SOME SMALL ITEMS in the administration's budget package have big hidden price tags. Among these are the proposals to reduce assistance to welfare mothers who are working in the private sector and to require most of those who are not to "work off" their welfare grants in specially created public jobs. The Senate Finance Committee this week endorsed these proposals with minor changes.

Neither of these proposals promises noticeable savings for taxpayers. The work-off-your-welfare plan was not assigned any savings value at all by the administration, a no doubt realistic assessment given experience with programs of this sort in California and other states. Reducing aid to recipients in low-paying jobs is expected to save the federal taxpayer about $170 million next year.

Encouraging welfare recipients to become self-supporting is not the issue. The argument is over appropriate means for encouragement. The right combination of incentives, job search assistance, supportive services and, when needed, training and work experience can, indeed, help many welfare recipients become self-sufficient. But this sort of help is not a feature of the administration's proposals. Instead, recipients would be put into makeshift jobs with no financial gain, in hope that this will drive them to find regular work.

Whatever incentive effect this would have, however, would be undercut by the companion proposal to cut back sharply on welfare benefits for those taking regular jobs. Under the rules endorsed by the Finance Committee, a typical welfare mother would net less than $25 a week if she took a full-time job at the minimum wage -- a better job than 70 percent of working welfare mothers can get. After 4 months, her grant would be further cut, and, in most cases, she would be worse off than before she took the job.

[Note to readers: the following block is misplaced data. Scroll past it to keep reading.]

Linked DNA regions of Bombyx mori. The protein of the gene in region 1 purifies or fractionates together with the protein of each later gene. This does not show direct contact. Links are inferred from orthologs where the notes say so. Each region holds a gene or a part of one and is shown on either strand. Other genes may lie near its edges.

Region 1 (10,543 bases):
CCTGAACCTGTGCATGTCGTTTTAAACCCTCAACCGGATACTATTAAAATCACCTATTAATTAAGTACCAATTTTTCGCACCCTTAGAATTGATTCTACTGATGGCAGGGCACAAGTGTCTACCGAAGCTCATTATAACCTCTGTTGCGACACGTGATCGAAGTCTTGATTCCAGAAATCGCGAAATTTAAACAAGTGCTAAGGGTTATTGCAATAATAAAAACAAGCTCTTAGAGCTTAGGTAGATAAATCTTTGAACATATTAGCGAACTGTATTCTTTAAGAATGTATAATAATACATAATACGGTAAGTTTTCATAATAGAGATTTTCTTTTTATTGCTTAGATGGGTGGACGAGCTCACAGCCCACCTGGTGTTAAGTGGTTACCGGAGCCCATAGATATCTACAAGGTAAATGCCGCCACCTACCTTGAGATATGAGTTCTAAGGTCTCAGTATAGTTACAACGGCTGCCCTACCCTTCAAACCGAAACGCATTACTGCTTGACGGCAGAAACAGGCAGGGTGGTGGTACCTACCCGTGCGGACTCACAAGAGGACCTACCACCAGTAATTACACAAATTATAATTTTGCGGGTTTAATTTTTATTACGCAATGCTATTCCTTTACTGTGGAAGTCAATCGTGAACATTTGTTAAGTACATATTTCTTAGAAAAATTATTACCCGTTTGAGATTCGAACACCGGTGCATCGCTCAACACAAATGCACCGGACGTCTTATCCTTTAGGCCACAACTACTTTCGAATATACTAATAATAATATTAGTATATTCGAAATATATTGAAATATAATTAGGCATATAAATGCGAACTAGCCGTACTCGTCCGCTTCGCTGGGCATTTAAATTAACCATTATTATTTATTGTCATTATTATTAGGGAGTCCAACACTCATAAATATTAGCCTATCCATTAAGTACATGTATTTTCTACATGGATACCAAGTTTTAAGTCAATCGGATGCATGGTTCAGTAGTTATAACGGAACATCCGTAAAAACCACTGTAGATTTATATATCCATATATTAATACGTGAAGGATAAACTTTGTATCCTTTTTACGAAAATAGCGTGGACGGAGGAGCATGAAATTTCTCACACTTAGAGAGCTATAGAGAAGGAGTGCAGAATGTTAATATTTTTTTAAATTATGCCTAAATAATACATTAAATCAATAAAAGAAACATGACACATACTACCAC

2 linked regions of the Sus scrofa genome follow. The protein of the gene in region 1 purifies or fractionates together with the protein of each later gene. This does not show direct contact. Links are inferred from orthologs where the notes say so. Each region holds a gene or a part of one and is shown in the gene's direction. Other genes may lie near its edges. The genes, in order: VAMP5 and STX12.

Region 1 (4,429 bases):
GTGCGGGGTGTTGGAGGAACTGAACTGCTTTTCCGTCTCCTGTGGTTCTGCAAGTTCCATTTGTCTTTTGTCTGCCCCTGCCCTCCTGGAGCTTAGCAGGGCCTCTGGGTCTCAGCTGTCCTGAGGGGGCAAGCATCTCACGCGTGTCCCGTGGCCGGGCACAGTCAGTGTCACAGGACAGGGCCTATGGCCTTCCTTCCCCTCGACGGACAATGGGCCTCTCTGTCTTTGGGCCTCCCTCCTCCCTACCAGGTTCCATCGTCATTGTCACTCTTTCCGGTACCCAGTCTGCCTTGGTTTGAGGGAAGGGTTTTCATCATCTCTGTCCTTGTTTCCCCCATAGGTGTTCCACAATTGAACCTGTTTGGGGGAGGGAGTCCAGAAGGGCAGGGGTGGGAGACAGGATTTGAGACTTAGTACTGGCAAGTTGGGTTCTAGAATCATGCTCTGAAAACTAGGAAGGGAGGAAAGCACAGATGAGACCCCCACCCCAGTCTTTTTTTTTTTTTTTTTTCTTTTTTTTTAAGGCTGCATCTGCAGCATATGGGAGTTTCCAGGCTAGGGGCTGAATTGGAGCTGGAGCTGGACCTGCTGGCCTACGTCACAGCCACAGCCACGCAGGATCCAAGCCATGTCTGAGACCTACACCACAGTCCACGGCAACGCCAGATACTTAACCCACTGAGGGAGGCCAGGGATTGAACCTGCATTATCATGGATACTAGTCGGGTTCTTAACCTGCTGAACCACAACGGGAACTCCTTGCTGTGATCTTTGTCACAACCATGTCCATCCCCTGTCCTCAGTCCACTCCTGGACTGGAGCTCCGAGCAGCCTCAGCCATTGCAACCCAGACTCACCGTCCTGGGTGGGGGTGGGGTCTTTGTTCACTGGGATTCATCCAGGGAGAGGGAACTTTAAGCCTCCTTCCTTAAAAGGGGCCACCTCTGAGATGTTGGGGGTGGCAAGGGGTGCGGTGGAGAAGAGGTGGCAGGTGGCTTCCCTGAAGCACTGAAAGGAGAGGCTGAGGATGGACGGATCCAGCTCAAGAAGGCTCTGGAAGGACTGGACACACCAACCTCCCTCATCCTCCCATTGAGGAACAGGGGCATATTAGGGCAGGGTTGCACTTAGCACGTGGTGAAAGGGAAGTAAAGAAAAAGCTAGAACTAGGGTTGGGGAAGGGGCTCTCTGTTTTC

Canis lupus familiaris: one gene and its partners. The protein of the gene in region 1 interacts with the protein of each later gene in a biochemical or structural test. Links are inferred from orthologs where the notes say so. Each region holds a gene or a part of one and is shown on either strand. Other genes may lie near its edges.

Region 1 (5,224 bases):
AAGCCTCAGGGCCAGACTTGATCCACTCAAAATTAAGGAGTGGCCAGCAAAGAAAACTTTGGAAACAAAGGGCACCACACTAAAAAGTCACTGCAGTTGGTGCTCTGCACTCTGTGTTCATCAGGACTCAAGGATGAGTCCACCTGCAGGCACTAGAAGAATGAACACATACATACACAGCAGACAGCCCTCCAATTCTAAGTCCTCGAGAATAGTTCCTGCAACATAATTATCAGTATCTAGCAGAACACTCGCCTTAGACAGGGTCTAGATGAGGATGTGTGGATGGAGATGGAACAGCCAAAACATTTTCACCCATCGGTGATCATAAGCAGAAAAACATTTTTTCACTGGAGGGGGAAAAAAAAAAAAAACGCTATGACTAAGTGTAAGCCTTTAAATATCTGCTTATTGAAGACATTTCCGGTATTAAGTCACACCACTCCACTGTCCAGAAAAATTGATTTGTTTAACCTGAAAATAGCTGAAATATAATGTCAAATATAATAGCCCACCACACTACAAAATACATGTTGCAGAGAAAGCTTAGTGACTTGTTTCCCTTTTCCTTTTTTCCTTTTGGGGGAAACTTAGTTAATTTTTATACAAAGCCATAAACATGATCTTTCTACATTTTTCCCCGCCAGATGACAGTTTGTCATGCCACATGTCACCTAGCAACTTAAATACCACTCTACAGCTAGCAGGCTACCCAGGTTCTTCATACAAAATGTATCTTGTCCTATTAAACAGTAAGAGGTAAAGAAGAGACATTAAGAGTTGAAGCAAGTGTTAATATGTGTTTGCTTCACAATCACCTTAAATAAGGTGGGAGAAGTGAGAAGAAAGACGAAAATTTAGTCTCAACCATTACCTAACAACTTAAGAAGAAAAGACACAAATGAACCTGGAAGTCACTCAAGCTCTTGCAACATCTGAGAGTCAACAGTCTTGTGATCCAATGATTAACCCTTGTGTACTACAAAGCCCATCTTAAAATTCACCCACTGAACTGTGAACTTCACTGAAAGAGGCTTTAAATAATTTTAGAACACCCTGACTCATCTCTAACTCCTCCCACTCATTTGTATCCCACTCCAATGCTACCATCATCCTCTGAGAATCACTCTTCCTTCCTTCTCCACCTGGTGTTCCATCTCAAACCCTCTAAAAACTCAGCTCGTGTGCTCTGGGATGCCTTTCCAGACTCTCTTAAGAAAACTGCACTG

To expect the proposals to produce welfare savings, you would have to assume not only that recipients are now turning down jobs that, under present law, would make them substantially better off, but also that they would flock to these same jobs when, as the result of the proposed changes, they would have little or nothing to gain from taking them. These are assumptions that the House public assistance subcommittee was unwilling to make in marking up its version of the plan this week. The subcommittee plan provides both better work incentives and a more sensible job requirement.

The danger in the Senate approach, however, is not simply that it won't produce savings, but that it will do substantial harm. From the perspective of work encouragement, it sends all the wrong signals: Don't seek regular work because you'll be little or no better off than in a made-up job; don't try hard at your made-up job because you'll be no better off than the malingerers. It opens up the possibility of enormous abuse by local administrators. And, what is most important, it will take needed dollars from hundreds of thousands of working poor families who are trying to help themselves off welfare. All of this, moreover, will result in virtually no immediate savings -- and probably higher long-run costs for the taxpayer.